Manny was born in Bridgeport, Conn., in 1910, the son of a prominent local doctor. After he graduated from Dartmouth and Yale Law School, Manny and his first wife had two kids, and he served in the Navy in the Pacific during World War II. Postwar, he alternated among jobs in government, politics and business, including a term as speaker of the Connecticut House of Representatives, and another as assistant secretary of defense under President Dwight D. Eisenhower, whom Manny counted as a friend. He also served briefly in the Ford Administration in the mid ‘70s — but by that point Manny had married Chilant, and she apparently wanted to return to her roots in Southern California.

After Manny retired, he and Chilant moved to Ojai in the fall of 1978. Ojai was close to Chilant’s childhood hometown of Santa Barbara, but presumably not so close that anyone here remembered her as the gardener’s daughter.

Chilant and Manny took Ojai by storm. She was charming; he was curmudgeonly, but in an interesting way. Between them, they soon were deeply entrenched in all the major local charitable enterprises: the Ojai Civic Association; the Ojai Tennis Tournament; the Ojai Music Festival; the Ojai Valley Land Conservancy; the successful campaign to create Cluff Park; a less-successful campaign to unify the entire valley into one political unit.

“He was a guy who got things done,” Dr. Pops says.

The Spragues also supported the Ojai Hospital Foundation, after a local committee of civic-minded citizens bought the hospital from its for-profit owner in 2000. (Five years later, it merged with Community Memorial Healthcare in Ventura.)

Manny and Chilant lived on Rugby Road in the East End, in a classic Mid-Century Modern house designed by the noted Ojai architect Rodney Walker. And the world, or at least the Ojai Valley, beat a path to their door.

“They were both characters,” Barbara says. “Their parties were legendary.”

These affairs ranged in size from Chilant’s annual Kentucky Derby blow-outs to smaller dinner parties.

“She loved to cook,” Dr. Pops says. “Inevitably it was Italian food.”

As the years passed, Manny (who was 5 years older than Chilant) became a regular customer at the Ojai emergency room. But when he finally passed at the age of 95 in March 2006, he did so at home rather than in a hospital bed.

Chilant herself was now in her 90s. But she didn’t slow down much.

“She went out every day socializing, for lunch or playing cards,” Debora Mock says. “She kept herself busy.”

Not all her energies were devoted to social life. She also was thinking about the legacy she would leave behind when she died. Thanks to her shrewd stock-picking in earlier years, she had a large personal fortune to dispose of in ways that would serve the community.

Chilant knew from personal experience that Ojai’s local ER was a sub-par facility. A new, upgraded and expanded ER would cost more than $1 million. Here was Chilant’s opportunity to do some good. In August 2006, she announced a $500,000 gift in Manny’s name, as seed money for a new ER for Ojai.

“I’m very devoted to this community,” Chilant told the Ventura County Star, “and I feel we need something a little bit more. Every time anybody goes to the ER, we see some problems… It’s just too small.”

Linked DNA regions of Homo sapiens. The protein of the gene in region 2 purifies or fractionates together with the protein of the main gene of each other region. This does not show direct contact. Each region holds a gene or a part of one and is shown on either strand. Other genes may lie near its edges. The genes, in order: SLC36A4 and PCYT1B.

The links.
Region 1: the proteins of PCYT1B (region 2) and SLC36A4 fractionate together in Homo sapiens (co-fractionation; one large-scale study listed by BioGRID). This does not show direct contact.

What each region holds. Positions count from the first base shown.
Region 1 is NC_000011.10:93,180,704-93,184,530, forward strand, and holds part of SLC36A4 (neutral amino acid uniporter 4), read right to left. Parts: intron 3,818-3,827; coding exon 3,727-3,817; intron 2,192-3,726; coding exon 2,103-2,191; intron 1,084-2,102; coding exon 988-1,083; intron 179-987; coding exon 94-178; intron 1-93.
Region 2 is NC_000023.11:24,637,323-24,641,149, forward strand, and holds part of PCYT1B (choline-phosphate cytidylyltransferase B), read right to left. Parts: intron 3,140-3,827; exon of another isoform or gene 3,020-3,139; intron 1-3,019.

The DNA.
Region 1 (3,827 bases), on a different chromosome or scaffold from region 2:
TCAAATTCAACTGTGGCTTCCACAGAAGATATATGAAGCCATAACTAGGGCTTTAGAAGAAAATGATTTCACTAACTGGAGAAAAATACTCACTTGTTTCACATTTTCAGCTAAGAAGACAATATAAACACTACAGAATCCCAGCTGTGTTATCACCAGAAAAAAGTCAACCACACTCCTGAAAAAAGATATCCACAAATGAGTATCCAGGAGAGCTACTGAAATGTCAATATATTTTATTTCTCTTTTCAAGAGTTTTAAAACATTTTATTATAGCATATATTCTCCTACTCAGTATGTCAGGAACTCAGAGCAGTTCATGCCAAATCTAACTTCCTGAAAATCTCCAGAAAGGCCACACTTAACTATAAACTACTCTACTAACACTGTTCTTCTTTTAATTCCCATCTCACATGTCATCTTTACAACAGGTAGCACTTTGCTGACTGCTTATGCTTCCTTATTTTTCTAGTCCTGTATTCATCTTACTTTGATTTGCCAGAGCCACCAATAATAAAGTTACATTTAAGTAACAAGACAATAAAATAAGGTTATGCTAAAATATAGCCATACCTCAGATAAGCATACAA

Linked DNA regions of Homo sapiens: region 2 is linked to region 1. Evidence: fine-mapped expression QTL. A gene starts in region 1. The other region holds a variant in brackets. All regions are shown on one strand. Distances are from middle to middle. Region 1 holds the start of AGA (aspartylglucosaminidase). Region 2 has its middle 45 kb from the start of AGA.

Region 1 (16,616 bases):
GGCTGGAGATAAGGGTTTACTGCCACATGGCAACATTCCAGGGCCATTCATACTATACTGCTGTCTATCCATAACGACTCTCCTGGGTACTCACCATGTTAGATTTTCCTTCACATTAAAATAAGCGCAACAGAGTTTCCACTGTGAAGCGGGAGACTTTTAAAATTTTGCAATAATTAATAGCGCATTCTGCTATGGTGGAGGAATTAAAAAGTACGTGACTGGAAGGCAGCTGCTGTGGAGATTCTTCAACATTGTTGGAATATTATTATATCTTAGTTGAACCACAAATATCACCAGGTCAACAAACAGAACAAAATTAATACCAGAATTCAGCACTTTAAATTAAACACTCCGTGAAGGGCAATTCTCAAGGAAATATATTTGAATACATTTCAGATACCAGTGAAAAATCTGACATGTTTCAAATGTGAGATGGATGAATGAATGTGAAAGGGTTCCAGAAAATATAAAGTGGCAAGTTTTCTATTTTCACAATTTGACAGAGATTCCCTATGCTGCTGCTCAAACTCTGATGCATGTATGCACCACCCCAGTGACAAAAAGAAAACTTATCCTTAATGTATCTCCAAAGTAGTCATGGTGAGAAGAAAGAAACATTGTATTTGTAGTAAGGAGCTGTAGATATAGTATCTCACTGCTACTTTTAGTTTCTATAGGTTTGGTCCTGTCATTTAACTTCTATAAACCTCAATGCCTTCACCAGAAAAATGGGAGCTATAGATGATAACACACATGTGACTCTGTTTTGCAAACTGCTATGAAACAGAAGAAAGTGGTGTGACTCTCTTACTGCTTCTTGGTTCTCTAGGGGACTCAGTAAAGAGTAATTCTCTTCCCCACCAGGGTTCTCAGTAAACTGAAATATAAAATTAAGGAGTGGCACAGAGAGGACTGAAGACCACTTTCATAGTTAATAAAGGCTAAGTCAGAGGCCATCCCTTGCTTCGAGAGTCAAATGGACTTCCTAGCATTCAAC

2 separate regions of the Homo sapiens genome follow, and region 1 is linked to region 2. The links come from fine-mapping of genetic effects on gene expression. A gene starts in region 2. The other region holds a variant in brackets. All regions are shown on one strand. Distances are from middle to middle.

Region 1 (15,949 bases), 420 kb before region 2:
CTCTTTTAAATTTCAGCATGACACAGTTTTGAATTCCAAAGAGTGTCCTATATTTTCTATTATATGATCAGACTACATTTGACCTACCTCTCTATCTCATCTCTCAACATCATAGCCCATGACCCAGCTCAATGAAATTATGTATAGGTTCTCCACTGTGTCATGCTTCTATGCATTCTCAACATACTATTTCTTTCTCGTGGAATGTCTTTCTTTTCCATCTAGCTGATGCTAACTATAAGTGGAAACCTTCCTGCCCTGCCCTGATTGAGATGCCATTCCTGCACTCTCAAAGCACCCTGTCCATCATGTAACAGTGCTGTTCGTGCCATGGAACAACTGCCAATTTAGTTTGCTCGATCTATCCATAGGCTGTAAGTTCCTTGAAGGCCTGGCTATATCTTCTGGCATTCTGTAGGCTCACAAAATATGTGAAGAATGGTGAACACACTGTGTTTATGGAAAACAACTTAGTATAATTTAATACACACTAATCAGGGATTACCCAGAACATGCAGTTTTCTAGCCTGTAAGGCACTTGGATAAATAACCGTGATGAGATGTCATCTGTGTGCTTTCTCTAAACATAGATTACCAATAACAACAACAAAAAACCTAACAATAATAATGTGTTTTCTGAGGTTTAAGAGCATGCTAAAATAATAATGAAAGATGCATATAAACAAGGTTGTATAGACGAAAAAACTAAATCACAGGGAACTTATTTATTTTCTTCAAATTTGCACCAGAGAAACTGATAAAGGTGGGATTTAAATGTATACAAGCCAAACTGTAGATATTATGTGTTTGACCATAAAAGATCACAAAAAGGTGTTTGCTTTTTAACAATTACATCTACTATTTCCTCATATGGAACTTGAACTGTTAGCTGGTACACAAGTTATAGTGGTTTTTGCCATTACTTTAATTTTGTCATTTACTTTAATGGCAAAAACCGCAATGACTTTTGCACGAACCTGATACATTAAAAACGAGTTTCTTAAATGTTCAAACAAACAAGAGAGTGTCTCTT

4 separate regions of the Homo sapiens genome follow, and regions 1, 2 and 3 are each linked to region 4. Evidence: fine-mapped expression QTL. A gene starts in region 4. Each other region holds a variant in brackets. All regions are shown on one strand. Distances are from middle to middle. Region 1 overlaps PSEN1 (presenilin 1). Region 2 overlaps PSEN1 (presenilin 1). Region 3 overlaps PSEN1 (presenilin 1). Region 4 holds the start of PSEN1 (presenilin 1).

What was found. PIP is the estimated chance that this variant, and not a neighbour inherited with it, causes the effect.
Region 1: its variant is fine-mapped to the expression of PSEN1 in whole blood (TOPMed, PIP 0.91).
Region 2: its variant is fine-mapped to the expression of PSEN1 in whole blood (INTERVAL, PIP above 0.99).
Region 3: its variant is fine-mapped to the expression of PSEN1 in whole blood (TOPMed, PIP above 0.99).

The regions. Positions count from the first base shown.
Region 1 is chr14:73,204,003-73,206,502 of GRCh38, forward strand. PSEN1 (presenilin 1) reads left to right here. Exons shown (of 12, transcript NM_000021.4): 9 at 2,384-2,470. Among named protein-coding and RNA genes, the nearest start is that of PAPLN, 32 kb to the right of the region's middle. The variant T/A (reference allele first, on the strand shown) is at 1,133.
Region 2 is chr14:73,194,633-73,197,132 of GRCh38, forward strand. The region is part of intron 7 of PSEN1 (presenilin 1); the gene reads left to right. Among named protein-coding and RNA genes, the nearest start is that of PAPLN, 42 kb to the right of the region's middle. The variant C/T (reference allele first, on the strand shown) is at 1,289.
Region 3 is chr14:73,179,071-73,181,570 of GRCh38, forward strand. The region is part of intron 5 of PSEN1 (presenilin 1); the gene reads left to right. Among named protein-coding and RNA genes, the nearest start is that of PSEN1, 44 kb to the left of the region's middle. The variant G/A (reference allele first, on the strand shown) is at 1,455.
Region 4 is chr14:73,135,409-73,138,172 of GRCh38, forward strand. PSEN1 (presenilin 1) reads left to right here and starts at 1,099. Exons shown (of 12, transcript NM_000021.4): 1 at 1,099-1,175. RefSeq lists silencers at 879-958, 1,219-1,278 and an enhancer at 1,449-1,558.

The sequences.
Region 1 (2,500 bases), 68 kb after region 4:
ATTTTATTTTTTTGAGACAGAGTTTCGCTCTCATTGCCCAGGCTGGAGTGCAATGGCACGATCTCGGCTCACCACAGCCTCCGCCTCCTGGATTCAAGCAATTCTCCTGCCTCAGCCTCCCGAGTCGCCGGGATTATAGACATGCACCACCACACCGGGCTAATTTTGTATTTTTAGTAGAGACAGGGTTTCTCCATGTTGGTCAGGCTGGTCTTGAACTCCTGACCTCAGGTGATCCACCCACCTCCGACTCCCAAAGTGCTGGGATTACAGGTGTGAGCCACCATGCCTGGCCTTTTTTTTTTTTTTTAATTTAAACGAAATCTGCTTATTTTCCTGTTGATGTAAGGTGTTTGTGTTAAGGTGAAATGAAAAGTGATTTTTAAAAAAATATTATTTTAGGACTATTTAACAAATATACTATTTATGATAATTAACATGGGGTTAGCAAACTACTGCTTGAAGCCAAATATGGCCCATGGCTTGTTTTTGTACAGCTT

After Chilant got the ball rolling, Community Memorial picked up the rest of the million-dollar-plus tab, “so now we have a very modern, good-looking emergency room,” Dr. Pops says.

Construction soon began on the new facility, which would double in size to six beds, separated from each other to allow patients plenty of privacy. There would also be a larger waiting room and plenty of space for upgraded, cutting-edge equipment. But Chilant was not done yet.

What good would a shiny new ER facility be, if the hospital could not afford to staff it adequately? After all, physicians don’t come cheap. As it happens, Chilant had $3 million parked in a trust which she originally intended to benefit a large Southern California teaching hospital. She had named it to honor Manny and her long-lost only child, Herbert Frenzell. Now, she altered the trust “so that the Ojai hospital was the main beneficiary,” Mock says.

More specifically, the ER was the main beneficiary. Chilant decided to endow Ojai’s new Emergency Department in perpetuity with the proceeds from the Chilant and Mansfield Sprague/Herbert Frenzell Trust, of which Mock is the Executor and Martin and Barbara Pops are the trustees. Among other things, the Sprague/Frenzell Trust helps to underwrite the ER’s staffing costs.

Chilant did not live to see the new facility completed. She died at home in August 2008 at the age of 94.

“Ojai lost one of its beloved characters and philanthropists with the passing of Chilant Sprague,” then-editor Bret Bradigan wrote in theOjai Valley News. “Known for her kindness and fiery wit, Sprague was also a patron of all things Ojai, generating money and attention, especially for the Ojai Valley Community Hospital Foundation.”

The new Ojai ER opened in the fall of 2009, and it is Chilant’s monument.

“She wanted a legacy,” Mock says, “and she wanted to inspire other people to follow her example.”